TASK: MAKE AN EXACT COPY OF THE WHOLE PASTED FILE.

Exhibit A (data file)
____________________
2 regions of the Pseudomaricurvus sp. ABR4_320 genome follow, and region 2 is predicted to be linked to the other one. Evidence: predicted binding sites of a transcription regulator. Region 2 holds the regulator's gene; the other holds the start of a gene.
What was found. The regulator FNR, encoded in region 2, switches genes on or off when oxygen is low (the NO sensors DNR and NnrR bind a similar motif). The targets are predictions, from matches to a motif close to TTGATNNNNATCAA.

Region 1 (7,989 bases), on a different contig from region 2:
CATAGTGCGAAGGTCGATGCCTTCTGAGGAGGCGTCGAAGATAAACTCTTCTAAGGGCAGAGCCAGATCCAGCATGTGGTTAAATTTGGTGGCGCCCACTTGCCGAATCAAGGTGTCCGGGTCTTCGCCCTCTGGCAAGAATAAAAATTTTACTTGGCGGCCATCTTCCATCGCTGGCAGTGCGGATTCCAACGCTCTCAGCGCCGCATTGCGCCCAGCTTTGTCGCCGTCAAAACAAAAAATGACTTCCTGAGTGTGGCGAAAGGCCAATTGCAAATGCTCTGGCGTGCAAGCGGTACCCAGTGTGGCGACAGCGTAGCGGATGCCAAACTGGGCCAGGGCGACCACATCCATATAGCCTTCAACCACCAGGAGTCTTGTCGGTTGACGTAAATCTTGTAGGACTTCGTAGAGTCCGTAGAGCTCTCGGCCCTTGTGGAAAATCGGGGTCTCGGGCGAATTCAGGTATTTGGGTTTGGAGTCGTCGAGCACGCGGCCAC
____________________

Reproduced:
2 regions of the Pseudomaricurvus sp. ABR4_320 genome follow, and region 2 is predicted to be linked to the other one. Evidence: predicted binding sites of a transcription regulator. Region 2 holds the regulator's gene; the other holds the start of a gene.
What was found. The regulator FNR, encoded in region 2, switches genes on or off when oxygen is low (the NO sensors DNR and NnrR bind a similar motif). The targets are predictions, from matches to a motif close to TTGATNNNNATCAA.

Region 1 (7,989 bases), on a different contig from region 2:
CATAGTGCGAAGGTCGATGCCTTCTGAGGAGGCGTCGAAGATAAACTCTTCTAAGGGCAGAGCCAGATCCAGCATGTGGTTAAATTTGGTGGCGCCCACTTGCCGAATCAAGGTGTCCGGGTCTTCGCCCTCTGGCAAGAATAAAAATTTTACTTGGCGGCCATCTTCCATCGCTGGCAGTGCGGATTCCAACGCTCTCAGCGCCGCATTGCGCCCAGCTTTGTCGCCGTCAAAACAAAAAATGACTTCCTGAGTGTGGCGAAAGGCCAATTGCAAATGCTCTGGCGTGCAAGCGGTACCCAGTGTGGCGACAGCGTAGCGGATGCCAAACTGGGCCAGGGCGACCACATCCATATAGCCTTCAACCACCAGGAGTCTTGTCGGTTGACGTAAATCTTGTAGGACTTCGTAGAGTCCGTAGAGCTCTCGGCCCTTGTGGAAAATCGGGGTCTCGGGCGAATTCAGGTATTTGGGTTTGGAGTCGTCGAGCACGCGGCCAC